Like Clayborn’s hero, Alex Averin, I don’t like “luck” … well, the idea of it, anyway. I don’t like its randomness and I don’t like its hidden possibility in what might NOT happen. It played a much larger role in Clayborn’s third “Chance Of A Lifetime” romance than in the previous one I’d read. In Luck Of the Draw, luck was the set-up: three friends win the lottery and how they use the money puts them in certain circumstances, ones they wouldn’t’ve been in had they not won. It didn’t seem all that important to Luck Of the Draw, but in Best of Luck, it becomes an ongoing debate between hero and heroine. Heroine Greer Hawthorne has reason to believe she’s lucky, not only because of the money she won, but what fate dealt her: an illness that marked her childhood and adolescence and continues to be a daily reminder of both how lucky she is and how unlucky. What are the odds of being diagnosed with a life-altering birth-defect? As good as the odds that the surgery Greer had would help her lead a more active, engaged life. “Luck” for hero Alex is a bane and reminder of a childhood of want and neglect, thanks to his “luck-dependent”, gambling-addicted father. Continue reading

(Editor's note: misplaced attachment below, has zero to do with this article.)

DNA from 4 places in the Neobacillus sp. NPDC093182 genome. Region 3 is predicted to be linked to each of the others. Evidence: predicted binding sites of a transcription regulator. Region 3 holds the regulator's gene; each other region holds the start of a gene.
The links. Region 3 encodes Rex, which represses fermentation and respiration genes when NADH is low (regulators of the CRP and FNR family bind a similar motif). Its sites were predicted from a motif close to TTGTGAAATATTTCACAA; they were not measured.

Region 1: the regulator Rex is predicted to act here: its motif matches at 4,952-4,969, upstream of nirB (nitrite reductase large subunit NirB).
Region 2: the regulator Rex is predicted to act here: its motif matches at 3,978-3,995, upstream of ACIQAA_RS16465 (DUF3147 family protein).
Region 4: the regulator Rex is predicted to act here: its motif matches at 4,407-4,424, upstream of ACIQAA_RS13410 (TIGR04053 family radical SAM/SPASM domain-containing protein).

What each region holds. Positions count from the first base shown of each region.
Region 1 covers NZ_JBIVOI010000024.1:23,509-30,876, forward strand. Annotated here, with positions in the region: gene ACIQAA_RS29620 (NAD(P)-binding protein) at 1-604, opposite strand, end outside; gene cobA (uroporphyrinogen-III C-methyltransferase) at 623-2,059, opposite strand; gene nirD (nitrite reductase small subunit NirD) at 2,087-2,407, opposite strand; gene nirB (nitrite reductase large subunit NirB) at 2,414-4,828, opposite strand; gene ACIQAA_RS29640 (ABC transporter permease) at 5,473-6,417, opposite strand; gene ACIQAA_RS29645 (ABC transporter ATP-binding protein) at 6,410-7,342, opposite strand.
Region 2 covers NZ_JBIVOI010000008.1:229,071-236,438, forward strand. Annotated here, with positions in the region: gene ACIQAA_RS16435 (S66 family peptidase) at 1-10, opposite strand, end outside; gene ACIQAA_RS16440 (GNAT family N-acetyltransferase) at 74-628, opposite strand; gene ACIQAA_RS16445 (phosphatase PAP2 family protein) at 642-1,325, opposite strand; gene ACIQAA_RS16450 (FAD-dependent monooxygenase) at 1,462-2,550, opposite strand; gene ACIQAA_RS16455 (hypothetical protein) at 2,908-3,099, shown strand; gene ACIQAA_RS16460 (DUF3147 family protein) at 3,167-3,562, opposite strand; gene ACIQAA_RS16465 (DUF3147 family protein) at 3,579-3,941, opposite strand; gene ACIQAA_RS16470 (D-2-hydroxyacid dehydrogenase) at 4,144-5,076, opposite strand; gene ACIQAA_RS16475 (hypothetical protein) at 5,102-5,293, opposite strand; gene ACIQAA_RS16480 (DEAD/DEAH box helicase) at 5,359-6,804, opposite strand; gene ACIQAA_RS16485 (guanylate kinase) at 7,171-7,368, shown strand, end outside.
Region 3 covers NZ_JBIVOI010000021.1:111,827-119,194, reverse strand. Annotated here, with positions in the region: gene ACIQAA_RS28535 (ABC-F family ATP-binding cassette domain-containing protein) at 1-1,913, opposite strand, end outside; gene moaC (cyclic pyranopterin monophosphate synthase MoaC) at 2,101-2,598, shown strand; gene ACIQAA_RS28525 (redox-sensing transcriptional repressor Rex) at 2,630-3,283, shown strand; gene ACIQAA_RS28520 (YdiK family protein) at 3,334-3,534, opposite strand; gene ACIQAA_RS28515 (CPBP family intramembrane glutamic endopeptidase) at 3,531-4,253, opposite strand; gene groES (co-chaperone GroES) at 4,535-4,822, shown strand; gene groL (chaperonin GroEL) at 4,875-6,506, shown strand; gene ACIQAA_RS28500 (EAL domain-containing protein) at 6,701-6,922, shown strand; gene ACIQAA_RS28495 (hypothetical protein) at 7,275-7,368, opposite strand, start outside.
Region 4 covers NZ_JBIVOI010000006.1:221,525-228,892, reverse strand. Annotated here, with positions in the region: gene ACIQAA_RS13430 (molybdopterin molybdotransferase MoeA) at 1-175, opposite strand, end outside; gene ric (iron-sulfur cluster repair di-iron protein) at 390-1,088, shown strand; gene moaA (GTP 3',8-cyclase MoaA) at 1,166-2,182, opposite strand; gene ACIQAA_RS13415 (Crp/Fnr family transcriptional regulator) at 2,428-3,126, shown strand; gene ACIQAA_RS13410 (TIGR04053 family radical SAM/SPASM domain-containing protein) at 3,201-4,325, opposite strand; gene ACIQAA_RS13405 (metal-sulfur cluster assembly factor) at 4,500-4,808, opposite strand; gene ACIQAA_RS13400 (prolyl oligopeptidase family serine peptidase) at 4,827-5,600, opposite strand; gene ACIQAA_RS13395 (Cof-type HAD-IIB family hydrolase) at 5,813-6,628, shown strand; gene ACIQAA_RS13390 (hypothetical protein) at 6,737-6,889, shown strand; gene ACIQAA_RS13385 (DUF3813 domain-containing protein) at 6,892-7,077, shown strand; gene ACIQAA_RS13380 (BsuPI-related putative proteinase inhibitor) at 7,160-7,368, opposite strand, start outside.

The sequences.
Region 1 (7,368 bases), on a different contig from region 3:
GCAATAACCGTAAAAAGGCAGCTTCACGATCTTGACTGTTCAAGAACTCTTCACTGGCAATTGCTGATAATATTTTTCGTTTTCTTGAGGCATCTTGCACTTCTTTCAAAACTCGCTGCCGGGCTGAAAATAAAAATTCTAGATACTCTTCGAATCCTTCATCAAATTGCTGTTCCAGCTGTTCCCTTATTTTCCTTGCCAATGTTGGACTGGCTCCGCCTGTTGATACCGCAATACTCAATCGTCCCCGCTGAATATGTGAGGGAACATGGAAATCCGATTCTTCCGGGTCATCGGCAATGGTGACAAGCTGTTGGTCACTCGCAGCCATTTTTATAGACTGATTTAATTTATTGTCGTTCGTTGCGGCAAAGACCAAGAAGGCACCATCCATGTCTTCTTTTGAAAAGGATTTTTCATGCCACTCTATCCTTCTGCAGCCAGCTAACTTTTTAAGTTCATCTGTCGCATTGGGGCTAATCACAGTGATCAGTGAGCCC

As a spinster of modest means, Miss Bates was intrigued by Rogers Maher’s premise for Rolling In the Deep. Who doesn’t buy the occasional lottery ticket and dream big? Ramòn “Ray” Lopez and Holly Ward stock shelves at a Poughkeepsie Cogmans, a “Walmart-like” superstore. Single-mum Holly is a Cogmans veteran; Ray, a newcomer. They shoot the breeze when they share an aisle, tell each other about their lives, and harbor a shy attraction. Holly survived a nasty divorce. Brett, her ex, and she share custody of Drew, their eight-year-old son. Brett, a cheating, domineering husband, is still nasty, insulting and demeaning Holly. She is anxious and self-effacing. She believes Drew is better off with his father: there’s a marked difference between the quality of Drew’s life when he’s with Brett and his wife Emma and when he’s with Holly in a dreary apartment and sparse life-style. But she’s “too selfish” to give him up; she loves him. At first, Ray appears the cheerier of the two. Newly arrived from Queens, Ray works two jobs, at Cogmans and a local restaurant, hoping to fulfill his recently-deceased mom’s wish for him to attend culinary school. Ray carries an uprooted grief, but seeing Holly smile and chat make him happy. He wants a date, but senses her single-mum’s caution. On a lark, he asks her to go halfsies on a Powerball ticket. When they win eighty million dollars apiece, their fledgling attraction and financially-straitened lives change overnight.